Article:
Implementing a Sedentary Behavior Change Smartphone App in Cardiac Rehabilitation: A Qualitative Analysis Guided by the Theoretical Domains Framework and Capability, Opportunity, and Motivation-Behavior Model

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Abstract

Background: Smartphone apps used in research offer a variety of capabilities to track and influence behavior; however, they often do not translate well into real-world use. Implementation strategies for using apps to reduce sedentary behavior in cardiac rehabilitation are currently unknown. Objective: The aim of this study was to explore (1) barriers and enablers for use of a behavioral smartphone app (Vire and ToDo-CR program) for reducing sedentary behavior in cardiac rehabilitation participants and (2) implementation strategies for future smartphone apps aimed at reducing sedentary behavior in this population. Methods: In-depth semistructured interviews were conducted with cardiac rehabilitation participants in the ToDo-CR randomized controlled trial. Participants had used the Vire app and a wearable activity tracker for 6 months. Interviews were audio recorded and transcribed. The researchers used thematic analysis and deductive mapping of themes to the Theoretical Domains Framework and the Capability, Opportunity, and Motivation-Behavior model. Sociodemographic and clinical variables were recorded. Results: Fifteen participants aged 59 ± 14 years were interviewed. Most were male, tertiary educated, and employed, and had varying experiences with smartphone apps and wearable activity trackers. Five core themes explaining the user experiences of cardiac rehabilitation participants with the Vire app were identified: (1) being tech savvy can be both an enabler and a barrier, (2) app messaging needs to be clear— set expectations from the beginning, (3) get to know me—personalization is important, (4) curious to know more instant feedback, and (5) first impression is key. The themes and subthemes mapped to 12 of the 14 Theoretical Domains Framework domains. Improving engagement and implementation of future smartphone apps for sedentary behavior may be aided by building psychological capability, physical opportunity, and reflective motivation. Conclusions: Shifting to in-the-moment behavioral nudges, setting clear expectations, assisting participants to monitor their sitting time, increasing the frequency of tailoring, and understanding more about the participant as well as their experiences and needs for reducing sedentary behavior in cardiac rehabilitation are important future directions.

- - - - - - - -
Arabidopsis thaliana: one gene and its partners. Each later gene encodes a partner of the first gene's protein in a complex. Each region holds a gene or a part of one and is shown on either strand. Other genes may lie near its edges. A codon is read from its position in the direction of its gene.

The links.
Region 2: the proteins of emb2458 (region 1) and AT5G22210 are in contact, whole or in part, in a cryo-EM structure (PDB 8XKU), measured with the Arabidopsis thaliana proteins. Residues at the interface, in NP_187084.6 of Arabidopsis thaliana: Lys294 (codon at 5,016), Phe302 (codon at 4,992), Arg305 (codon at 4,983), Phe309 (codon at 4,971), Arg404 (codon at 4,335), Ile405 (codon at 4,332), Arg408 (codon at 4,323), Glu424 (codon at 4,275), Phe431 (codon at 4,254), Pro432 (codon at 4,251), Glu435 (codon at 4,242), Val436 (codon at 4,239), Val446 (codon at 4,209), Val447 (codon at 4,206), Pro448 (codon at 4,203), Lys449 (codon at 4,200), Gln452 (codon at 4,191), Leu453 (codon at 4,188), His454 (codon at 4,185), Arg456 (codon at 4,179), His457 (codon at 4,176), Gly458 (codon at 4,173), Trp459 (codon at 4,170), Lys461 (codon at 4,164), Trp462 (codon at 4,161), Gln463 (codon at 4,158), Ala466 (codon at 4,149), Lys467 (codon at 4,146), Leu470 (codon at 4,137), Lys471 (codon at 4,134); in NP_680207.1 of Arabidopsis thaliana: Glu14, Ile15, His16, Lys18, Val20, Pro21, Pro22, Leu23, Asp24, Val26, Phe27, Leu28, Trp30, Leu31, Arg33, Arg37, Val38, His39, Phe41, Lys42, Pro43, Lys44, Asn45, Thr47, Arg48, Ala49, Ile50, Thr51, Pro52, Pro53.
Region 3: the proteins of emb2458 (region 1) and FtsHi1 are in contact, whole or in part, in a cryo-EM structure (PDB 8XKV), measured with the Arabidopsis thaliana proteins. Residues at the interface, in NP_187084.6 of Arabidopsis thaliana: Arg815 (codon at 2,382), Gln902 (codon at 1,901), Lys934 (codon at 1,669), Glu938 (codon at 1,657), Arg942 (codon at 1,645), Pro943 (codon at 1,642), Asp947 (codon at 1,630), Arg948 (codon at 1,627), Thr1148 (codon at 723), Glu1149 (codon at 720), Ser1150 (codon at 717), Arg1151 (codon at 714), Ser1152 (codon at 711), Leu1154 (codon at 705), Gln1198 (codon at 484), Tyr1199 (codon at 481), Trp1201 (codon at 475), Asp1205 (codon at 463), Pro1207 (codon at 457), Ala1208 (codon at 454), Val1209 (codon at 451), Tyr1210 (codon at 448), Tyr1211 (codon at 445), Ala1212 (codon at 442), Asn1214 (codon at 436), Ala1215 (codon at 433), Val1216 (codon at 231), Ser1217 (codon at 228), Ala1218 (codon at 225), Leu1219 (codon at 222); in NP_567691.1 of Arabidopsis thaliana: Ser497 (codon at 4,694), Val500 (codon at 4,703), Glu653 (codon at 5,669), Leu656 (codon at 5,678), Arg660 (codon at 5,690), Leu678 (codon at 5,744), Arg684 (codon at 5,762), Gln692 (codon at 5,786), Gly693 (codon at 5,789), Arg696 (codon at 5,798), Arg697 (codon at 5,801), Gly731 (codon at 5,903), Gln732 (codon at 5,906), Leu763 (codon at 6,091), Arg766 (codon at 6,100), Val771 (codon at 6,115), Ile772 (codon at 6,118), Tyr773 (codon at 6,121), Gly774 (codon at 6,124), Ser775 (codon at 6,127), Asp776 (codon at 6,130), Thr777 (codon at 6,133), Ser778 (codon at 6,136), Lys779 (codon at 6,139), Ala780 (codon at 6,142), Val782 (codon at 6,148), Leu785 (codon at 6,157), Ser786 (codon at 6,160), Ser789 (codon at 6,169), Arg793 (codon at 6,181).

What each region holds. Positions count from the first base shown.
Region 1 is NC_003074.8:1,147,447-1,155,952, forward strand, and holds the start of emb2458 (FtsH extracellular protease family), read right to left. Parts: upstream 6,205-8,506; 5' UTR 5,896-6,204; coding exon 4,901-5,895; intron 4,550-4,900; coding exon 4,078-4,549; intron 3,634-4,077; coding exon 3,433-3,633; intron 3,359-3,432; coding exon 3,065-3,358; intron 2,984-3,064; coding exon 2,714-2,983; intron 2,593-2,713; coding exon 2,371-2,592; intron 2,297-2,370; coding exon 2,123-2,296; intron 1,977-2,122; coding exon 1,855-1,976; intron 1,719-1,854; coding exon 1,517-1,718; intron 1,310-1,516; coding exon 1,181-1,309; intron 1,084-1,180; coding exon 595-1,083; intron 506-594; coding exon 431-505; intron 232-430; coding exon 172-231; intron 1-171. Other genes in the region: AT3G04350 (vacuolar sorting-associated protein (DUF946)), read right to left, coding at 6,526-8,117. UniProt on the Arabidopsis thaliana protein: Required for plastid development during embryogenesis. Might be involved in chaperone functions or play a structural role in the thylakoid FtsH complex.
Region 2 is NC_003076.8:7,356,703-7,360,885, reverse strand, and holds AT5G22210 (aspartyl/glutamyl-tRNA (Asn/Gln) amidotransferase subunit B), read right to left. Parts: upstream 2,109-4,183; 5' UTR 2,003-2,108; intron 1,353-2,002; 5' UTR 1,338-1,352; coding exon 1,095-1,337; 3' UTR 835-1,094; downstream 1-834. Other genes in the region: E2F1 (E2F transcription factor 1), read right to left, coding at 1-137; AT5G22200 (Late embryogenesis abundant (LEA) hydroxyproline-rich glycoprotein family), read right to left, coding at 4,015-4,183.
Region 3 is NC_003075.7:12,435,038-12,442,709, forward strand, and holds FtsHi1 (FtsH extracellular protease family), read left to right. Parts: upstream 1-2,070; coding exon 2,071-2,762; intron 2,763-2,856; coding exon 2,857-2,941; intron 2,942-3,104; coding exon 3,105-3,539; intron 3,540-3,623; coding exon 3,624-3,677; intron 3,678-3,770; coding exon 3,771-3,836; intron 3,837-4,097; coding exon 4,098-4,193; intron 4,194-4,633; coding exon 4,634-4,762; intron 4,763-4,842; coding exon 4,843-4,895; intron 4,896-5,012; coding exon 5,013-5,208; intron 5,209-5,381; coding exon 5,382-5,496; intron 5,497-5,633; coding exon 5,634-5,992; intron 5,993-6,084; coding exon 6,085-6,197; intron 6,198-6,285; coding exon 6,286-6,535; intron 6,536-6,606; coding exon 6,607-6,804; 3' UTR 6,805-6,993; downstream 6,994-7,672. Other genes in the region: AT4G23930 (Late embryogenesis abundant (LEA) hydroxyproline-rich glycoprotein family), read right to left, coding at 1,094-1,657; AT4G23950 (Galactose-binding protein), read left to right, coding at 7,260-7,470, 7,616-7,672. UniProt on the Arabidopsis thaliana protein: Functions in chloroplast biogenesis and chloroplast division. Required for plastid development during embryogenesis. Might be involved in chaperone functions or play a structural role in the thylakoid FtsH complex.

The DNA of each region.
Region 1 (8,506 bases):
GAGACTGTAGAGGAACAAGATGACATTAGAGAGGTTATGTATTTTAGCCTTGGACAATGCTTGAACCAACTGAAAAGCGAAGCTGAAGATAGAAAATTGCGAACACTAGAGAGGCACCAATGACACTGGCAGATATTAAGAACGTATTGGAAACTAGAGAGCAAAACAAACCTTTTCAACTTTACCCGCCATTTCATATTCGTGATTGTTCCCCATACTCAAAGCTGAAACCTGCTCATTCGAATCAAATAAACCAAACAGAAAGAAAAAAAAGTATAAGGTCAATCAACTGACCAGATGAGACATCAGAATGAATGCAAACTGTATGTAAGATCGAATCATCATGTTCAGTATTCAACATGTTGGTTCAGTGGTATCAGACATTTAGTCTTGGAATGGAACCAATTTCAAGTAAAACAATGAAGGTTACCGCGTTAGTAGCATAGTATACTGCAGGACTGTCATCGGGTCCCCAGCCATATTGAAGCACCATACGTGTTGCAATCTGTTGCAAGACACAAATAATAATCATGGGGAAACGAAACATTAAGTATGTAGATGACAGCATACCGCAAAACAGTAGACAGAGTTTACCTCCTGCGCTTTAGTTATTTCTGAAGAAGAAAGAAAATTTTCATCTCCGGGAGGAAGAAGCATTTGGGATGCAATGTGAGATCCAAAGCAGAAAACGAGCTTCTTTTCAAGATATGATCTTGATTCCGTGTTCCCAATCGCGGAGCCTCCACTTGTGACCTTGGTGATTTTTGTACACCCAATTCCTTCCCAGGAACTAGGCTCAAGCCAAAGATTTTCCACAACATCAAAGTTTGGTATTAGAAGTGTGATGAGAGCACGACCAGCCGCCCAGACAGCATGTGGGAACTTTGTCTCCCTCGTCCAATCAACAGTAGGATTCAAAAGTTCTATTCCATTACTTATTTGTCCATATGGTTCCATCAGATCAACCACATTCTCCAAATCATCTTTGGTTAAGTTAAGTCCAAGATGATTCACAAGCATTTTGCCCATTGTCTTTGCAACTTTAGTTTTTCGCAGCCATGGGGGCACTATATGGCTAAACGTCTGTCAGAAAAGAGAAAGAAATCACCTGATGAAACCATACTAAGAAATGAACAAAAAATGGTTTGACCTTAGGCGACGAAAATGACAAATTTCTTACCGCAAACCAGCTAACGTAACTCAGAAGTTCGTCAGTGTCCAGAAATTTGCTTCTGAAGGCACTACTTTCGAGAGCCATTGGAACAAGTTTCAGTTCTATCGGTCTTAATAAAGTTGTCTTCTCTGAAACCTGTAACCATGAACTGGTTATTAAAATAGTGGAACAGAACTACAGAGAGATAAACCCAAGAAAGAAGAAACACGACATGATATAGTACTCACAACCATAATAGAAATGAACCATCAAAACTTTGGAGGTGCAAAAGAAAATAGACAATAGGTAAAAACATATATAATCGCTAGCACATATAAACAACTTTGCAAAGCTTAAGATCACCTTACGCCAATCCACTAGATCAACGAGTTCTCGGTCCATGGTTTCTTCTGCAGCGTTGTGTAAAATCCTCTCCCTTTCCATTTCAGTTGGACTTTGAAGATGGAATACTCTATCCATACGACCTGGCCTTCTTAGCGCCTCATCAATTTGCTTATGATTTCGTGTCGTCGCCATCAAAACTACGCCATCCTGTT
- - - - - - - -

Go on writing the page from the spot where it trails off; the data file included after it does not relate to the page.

Original languageEnglish
Pages (from-to)E12-E20
Number of pages9
JournalJournal of Cardiovascular Nursing
Volume39
Issue number1
DOIs
Publication statusPublished - Mar 2023

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